I think that we discuss it all the time internally, and amongst ourselves as my colleagues that I’ve been with in many cases 15, 20 years. And I think that, we think that the headwinds are more significant than the tailwinds. So, when you look at that and try to basically evaluate what does that in aggregate mean? I think it means we’re going to be in what could be a fairly benign sluggish environment. And you’re going to have some ebbs and flows, and some markets are going to do well, and some that aren’t. But there’s not going to be some major national change, unless we have something catastrophic happen.
We’re concerned and feel that there’s complacency around climate change, and it’s real. And you can argue that Florida won’t be underwater in my lifetime, but how many storms incrementally every year are we going to see before people start to realize that the flood insurance, property taxes, all of the variables that matter to people are changing now, but it does not changed the demand for homes in Florida, as of yet. And whether it be Governor Abbott in Texas is investing in building walls to try to keep the state from sinking and it being underwater, what has the Governor DeSantis done in Florida? Absolutely nothing. And maybe they can’t.
But those are factors that we think about beyond today. What’s going to matter in a decade from now? What’s going to matter in two decades from now? We’re going to have a hell of a lot of people that are no longer with us, the boomers that are going to pass away, assuming they don’t have any way to keep people living to 130 or something. But there’s bigger picture questions that we want to ask ourselves. People tell me right now, I have a lot of friends, “Well do you think it’s okay I’m going to buy in Florida?” And I’ll say, “I wouldn’t buy in Florida right now personally. I’d go rent in Florida, because I don’t want to be in Cleveland in the winter. But I’m not buying in Florida.” Florida values have surged. It doubled since COVID, in many cases. So, if anything, I’m a seller in Florida. Sell that. Sell it. Hit that bid. It doesn’t make any sense to me.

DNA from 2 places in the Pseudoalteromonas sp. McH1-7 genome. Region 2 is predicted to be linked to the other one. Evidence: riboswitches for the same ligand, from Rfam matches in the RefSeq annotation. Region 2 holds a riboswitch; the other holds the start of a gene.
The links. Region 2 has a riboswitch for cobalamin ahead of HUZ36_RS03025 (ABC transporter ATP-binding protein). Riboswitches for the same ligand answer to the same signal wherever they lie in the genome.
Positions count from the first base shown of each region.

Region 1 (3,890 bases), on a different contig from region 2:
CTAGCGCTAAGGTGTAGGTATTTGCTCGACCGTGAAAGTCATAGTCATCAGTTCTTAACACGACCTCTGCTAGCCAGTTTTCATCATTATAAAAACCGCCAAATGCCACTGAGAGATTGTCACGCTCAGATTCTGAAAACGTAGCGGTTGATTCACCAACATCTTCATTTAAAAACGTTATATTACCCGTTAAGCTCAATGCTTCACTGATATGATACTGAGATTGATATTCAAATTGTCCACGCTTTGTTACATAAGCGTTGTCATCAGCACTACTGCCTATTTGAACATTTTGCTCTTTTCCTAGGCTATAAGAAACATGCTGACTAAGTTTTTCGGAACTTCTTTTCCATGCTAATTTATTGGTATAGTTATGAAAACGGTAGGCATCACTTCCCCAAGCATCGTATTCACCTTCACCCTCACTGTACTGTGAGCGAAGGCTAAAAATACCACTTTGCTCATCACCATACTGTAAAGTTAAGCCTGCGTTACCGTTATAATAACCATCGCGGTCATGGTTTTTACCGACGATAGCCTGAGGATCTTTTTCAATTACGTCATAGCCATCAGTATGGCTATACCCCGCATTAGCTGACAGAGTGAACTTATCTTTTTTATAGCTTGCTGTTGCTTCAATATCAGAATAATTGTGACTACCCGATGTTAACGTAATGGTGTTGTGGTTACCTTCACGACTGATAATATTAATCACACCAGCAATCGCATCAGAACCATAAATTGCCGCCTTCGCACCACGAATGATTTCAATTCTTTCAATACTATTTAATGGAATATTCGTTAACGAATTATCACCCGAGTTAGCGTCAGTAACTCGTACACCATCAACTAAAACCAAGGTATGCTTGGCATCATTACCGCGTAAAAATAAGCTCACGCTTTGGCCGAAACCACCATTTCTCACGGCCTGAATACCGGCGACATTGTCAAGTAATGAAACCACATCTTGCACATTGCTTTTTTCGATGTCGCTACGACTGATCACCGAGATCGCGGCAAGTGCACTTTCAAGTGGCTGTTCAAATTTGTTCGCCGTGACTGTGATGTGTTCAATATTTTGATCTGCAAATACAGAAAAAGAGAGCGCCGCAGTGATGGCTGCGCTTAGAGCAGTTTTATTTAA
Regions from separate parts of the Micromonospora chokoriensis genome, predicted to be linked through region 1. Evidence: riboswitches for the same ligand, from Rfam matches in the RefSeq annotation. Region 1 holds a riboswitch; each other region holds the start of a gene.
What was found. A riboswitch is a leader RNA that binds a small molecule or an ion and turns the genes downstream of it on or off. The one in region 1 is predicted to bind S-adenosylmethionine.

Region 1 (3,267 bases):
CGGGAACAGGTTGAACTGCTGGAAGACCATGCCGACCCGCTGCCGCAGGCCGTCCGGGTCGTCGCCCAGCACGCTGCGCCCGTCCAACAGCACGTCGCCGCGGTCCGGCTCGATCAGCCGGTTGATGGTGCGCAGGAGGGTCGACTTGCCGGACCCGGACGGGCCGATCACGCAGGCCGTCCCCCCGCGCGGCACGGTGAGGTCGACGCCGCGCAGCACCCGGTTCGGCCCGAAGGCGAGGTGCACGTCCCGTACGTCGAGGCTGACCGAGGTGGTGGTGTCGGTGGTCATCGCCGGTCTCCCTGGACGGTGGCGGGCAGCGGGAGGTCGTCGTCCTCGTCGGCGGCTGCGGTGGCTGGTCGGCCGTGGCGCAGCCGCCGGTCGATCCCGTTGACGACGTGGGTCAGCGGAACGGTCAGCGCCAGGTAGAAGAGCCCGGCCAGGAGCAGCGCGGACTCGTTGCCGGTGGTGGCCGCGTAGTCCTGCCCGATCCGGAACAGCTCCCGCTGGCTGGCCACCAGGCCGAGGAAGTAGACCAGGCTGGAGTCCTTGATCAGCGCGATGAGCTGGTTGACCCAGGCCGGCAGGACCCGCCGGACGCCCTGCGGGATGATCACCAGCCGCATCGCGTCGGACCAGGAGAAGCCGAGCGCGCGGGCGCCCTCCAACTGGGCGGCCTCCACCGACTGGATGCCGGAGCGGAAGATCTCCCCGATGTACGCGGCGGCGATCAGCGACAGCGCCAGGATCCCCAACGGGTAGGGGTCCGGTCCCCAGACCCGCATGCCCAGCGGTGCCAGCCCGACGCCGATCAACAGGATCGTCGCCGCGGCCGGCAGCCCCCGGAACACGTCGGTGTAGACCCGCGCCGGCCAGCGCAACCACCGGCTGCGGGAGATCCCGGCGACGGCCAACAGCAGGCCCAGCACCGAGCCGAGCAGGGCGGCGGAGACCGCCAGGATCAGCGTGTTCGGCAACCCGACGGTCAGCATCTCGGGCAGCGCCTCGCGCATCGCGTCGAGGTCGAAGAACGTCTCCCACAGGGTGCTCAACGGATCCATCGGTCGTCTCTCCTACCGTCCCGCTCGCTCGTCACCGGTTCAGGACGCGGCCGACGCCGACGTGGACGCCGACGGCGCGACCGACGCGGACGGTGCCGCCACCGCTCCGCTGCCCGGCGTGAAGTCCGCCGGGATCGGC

And yet, people are still migrating there. There’s always migration and relocation, always. But remember, it’s a rate of change that matters. So, if it was where a builder would say 40% of my sales during COVID came from out of state, but now, it’s 25, but that’s great. It’s the rate of change that other analysis does not incorporate and that’s what drives the demand for housing is the rate of change, incremental change. So, that’s a long way to answer it. But, I think we feel like the market is in this, again, stuck zone, because, Dave, your thought about affordability or lack of it. And, the economic backdrop is still positive. And we’re stuck. What happens if that changes? And I’m not an economist. So I’m not going to say what the economy’s going to do. I might have my personal biases. But I think, again, more headwinds than tailwinds. And I’m a seller of real estate right now, where the profits are substantial, and there could be better returns that are less risk-oriented.

Jamil:
That’s an interesting point, right? So, you’re a seller right now. So, that means you’re not a buyer. And, our audience is very much in the world of real estate investing, myself included. And so, what would you advise us? What should an investor do right now? Just given the writing on the wall and the current climate? Should we just park our money? Are there better opportunities elsewhere? Do we buy crypto? I mean, I’m kidding. Never do that. But, what do we do, Ivy?

Ivy: